The top of Donald J. Trump’s TV profession lasted one evening, and he has by no means stopped attempting to relive it.
The finale of the primary season of “The Apprentice” in 2004 was the top-rated present on TV. Afterward the host, lastly a mass-media star after a long time of courting fame, believed that giving individuals twice as a lot of him can be twice pretty much as good.
NBC agreed, scheduling the present for 2 cycles the next 12 months (after which a by-product with Martha Stewart). The “Apprentice” that returned was extra Trump-centric, the host extra brash, loud and insulting, his boardroom firings extra dramatic and stunt-filled. Mr. Trump himself took to the talk- and comedy-show circuit like a starlet in Oscar season, showing in adverts and on purple carpets delivering his trademark “You’re fired” finger-point and sneer. He was in all places.
It didn’t work. The scores declined, first step by step, then precipitously. Whereas rivals like “American Idol” topped the charts for years, “The Apprentice” declined till Mr. Trump was left internet hosting a gimmick model with C-list celebrities. For years after, he would cling to that one superb stat from 2004 like an Electoral School map, to say that his actuality present was nonetheless the largest factor on TV.
The host, in fact, rebooted himself, parlaying his community celeb right into a second life as a political commentator on Fox Information, then candidate, then president. However his reality-TV expertise is price retaining in thoughts as he plans to revive his night coronavirus briefings, within the obvious perception that rebooting last spring’s ratings hit will reboot his poll numbers.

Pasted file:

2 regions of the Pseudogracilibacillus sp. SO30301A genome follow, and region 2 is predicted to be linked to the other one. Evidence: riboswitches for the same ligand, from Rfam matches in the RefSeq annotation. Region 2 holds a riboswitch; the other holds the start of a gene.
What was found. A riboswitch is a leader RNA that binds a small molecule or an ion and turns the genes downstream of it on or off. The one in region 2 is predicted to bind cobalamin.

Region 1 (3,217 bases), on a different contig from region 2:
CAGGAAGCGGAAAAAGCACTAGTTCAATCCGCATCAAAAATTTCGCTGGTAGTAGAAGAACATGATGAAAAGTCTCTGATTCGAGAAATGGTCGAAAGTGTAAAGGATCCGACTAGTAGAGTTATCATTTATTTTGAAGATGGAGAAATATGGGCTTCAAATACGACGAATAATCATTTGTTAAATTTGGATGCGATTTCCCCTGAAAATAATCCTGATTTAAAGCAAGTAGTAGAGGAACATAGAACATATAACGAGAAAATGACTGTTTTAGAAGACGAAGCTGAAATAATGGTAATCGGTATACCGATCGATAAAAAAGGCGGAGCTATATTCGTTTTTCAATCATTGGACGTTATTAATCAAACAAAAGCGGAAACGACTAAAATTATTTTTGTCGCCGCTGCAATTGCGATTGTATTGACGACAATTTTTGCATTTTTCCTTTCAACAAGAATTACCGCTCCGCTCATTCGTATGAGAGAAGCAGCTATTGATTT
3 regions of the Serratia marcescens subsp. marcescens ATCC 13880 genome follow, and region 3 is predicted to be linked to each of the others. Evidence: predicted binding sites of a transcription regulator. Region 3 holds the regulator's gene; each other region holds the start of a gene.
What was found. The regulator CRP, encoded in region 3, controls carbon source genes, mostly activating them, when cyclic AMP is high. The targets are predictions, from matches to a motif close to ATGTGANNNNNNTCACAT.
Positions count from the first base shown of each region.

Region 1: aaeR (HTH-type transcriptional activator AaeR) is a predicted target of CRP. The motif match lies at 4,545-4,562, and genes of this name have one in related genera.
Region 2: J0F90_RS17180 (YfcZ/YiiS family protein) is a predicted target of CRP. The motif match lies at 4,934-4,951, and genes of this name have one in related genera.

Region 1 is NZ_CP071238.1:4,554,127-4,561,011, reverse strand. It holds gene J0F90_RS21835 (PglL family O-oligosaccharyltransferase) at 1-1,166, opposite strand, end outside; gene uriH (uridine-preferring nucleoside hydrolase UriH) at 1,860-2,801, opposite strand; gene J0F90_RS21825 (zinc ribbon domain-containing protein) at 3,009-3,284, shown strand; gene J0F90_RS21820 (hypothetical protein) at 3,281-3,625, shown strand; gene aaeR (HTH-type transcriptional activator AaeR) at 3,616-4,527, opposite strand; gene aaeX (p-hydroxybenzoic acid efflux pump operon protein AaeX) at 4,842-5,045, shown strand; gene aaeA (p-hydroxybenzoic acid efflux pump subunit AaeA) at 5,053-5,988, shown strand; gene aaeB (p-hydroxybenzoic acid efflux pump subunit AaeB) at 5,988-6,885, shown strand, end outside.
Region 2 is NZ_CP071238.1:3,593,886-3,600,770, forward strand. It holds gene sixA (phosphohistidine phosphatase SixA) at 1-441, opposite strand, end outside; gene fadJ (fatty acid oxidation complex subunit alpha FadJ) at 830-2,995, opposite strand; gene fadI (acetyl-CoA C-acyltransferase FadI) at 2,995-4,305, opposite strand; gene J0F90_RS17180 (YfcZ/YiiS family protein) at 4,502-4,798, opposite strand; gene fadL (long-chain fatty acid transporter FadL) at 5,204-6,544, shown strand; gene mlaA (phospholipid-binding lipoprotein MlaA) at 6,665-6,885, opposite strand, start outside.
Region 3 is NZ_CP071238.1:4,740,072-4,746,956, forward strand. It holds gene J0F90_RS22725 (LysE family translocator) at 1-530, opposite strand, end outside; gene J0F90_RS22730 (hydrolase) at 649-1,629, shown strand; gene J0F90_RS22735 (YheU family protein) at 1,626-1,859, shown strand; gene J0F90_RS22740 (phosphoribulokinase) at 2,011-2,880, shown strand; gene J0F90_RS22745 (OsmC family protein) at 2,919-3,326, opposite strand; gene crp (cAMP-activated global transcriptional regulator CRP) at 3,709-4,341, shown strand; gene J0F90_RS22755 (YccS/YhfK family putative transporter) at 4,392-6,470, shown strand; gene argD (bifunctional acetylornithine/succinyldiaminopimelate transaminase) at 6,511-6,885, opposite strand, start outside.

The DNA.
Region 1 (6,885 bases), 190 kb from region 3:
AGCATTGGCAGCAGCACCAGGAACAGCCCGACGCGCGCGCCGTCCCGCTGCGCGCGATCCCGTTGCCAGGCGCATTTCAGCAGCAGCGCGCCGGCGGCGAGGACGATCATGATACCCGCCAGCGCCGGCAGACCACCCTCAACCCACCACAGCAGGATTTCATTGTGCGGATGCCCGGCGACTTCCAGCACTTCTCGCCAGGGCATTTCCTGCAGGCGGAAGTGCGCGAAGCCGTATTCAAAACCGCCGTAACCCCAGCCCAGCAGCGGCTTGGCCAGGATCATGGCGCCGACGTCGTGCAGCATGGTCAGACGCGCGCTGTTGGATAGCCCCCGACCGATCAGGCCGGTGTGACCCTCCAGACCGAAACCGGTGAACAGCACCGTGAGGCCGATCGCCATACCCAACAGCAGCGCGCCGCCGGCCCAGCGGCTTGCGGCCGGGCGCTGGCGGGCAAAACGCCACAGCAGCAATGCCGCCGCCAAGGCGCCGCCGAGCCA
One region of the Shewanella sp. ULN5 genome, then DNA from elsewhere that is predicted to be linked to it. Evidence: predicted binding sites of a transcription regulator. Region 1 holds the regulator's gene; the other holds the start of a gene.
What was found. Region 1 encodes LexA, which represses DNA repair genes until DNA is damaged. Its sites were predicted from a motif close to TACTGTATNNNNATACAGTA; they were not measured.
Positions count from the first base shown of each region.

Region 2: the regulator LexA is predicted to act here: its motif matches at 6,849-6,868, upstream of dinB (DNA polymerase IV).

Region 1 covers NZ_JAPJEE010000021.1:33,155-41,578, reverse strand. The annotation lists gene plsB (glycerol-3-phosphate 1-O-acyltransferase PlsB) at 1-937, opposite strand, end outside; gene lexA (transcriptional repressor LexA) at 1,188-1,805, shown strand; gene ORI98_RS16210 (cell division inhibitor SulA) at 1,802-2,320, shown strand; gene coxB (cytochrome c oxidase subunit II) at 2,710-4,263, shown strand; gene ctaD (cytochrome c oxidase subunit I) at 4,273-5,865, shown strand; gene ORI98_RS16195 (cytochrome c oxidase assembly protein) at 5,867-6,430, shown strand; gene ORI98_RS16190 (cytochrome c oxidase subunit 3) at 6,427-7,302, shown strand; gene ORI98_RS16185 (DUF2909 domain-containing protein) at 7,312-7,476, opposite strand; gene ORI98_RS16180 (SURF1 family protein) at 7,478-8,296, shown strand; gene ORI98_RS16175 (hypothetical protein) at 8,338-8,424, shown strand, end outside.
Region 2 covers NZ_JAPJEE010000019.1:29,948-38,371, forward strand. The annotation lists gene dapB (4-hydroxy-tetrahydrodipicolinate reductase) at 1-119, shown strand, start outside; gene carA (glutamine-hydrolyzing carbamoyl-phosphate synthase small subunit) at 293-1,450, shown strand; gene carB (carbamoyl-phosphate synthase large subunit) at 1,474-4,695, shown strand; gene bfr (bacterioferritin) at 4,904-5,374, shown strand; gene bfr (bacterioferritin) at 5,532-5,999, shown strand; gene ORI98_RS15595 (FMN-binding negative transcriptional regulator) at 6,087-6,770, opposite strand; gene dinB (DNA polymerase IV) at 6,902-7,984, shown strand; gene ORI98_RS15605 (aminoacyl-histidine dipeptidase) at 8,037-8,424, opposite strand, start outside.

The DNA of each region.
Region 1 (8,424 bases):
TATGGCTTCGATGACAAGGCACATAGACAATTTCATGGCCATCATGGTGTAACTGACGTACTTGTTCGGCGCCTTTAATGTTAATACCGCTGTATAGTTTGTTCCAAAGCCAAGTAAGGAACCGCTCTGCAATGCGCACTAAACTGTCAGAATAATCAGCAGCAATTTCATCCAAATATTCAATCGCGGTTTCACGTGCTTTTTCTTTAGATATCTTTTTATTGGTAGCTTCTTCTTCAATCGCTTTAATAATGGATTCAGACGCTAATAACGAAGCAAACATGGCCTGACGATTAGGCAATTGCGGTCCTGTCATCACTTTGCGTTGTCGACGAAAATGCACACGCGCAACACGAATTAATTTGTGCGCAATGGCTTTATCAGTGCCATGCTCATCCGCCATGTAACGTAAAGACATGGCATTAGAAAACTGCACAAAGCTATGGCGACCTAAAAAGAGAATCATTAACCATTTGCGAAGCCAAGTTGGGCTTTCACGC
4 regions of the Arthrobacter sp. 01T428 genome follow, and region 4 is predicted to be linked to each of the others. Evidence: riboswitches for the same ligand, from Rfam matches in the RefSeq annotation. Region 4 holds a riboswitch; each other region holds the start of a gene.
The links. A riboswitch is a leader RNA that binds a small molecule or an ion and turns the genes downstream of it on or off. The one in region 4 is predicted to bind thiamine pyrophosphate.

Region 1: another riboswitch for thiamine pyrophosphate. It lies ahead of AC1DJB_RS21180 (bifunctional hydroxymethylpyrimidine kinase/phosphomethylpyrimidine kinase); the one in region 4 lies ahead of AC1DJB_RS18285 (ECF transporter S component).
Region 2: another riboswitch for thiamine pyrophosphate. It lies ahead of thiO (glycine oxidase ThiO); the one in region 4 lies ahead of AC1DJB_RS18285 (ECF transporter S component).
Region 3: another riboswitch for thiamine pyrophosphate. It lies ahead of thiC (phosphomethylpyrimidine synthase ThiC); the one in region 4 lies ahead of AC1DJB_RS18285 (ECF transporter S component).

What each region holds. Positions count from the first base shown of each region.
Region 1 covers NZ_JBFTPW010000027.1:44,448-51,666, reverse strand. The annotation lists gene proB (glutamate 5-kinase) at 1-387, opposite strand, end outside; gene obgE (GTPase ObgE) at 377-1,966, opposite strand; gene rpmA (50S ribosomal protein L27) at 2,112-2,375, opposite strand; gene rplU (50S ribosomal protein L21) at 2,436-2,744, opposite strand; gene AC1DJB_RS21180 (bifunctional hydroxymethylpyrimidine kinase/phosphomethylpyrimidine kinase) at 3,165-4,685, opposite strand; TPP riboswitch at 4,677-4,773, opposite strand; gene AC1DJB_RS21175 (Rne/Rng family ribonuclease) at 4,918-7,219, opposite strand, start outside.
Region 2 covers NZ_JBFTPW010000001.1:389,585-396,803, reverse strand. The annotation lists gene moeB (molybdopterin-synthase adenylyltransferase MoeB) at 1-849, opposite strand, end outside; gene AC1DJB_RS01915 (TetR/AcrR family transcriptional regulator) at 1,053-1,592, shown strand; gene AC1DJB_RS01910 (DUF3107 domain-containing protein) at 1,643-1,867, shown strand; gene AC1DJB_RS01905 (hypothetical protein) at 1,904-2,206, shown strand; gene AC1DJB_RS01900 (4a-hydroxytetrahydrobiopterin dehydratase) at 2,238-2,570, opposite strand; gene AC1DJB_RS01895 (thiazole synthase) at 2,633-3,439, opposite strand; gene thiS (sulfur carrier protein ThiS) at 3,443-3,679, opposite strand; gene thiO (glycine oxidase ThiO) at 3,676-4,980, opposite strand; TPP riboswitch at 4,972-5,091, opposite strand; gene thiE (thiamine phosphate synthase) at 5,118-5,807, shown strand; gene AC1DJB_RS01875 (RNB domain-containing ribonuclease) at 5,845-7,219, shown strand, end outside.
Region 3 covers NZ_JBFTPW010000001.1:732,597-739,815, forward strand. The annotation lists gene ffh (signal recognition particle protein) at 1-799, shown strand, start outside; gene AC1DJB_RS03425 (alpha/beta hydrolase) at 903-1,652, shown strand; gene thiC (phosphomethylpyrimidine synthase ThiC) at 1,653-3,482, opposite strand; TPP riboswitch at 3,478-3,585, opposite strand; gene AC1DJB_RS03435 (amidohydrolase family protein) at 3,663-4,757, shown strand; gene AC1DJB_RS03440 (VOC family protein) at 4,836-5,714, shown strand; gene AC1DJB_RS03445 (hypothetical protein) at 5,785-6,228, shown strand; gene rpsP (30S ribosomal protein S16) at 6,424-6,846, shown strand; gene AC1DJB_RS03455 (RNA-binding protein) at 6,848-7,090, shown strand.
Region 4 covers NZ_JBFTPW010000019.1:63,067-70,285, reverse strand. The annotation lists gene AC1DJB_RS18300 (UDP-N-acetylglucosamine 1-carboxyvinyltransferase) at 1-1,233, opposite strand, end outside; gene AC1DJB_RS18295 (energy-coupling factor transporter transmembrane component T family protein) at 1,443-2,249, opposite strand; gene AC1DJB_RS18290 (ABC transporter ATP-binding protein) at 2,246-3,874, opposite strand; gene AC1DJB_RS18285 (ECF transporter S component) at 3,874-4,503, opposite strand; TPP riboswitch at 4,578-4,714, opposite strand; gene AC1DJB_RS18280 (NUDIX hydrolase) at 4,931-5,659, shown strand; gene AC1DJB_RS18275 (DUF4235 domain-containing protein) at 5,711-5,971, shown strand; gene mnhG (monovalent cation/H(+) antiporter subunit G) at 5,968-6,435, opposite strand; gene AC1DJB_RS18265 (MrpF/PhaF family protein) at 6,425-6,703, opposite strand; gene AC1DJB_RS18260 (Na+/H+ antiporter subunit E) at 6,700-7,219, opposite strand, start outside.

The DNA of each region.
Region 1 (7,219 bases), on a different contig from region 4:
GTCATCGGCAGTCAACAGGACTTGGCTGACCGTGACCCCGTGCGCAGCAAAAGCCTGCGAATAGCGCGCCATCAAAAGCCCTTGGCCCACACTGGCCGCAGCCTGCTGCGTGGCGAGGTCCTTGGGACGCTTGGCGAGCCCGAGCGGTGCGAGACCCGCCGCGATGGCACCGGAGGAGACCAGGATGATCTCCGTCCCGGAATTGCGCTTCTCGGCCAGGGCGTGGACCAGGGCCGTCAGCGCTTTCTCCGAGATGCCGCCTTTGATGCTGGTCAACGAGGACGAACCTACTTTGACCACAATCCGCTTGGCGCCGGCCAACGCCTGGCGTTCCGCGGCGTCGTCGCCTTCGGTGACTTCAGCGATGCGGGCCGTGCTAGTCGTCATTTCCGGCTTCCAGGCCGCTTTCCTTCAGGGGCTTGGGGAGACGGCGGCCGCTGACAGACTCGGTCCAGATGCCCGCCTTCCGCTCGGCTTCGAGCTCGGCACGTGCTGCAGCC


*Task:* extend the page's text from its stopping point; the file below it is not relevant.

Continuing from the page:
NBC’s mistake with “The Apprentice” was partly an eternal TV pitfall: milking the prize cow until it runs dry. Donald Trump, it turned out, was no more immune to overexposure than Regis Philbin and “Who Wants to Be a Millionaire.” (“Idol,” on the other hand, aired just one season a year, and aimed to make stars of its contestants, not just its hosts.)
But it was also an error distinctive to Mr. Trump, who was both the star and a producer of “The Apprentice”: Since his 1980s tabloid days, he never believed there was such a thing as bad publicity, at least for him. Or as the “Pod Save America” host and former Obama strategist Dan Pfeiffer put it in a Tweet on Tuesday: “Trump all the time thinks extra Trump is the answer when it’s all the time the reason for the issue.
Positive, consideration is an asset, in politics as in actuality TV. Mr. Trump’s willingness to feed the information beast in 2016 earned him billions in free media and successfully made him the election’s protagonist.
And as I wrote throughout Mr. Trump’s first run of briefings within the spring, they supplied him a possibility he hadn’t had since he began “The Apprentice”: an everyday TV platform through which he may converse to a mass viewers past his loyalist base. For a second, they allowed him to create the visible impression that he was appearing on the pandemic, by going out and talking on it. For a second, his approval scores — and TV scores — went up.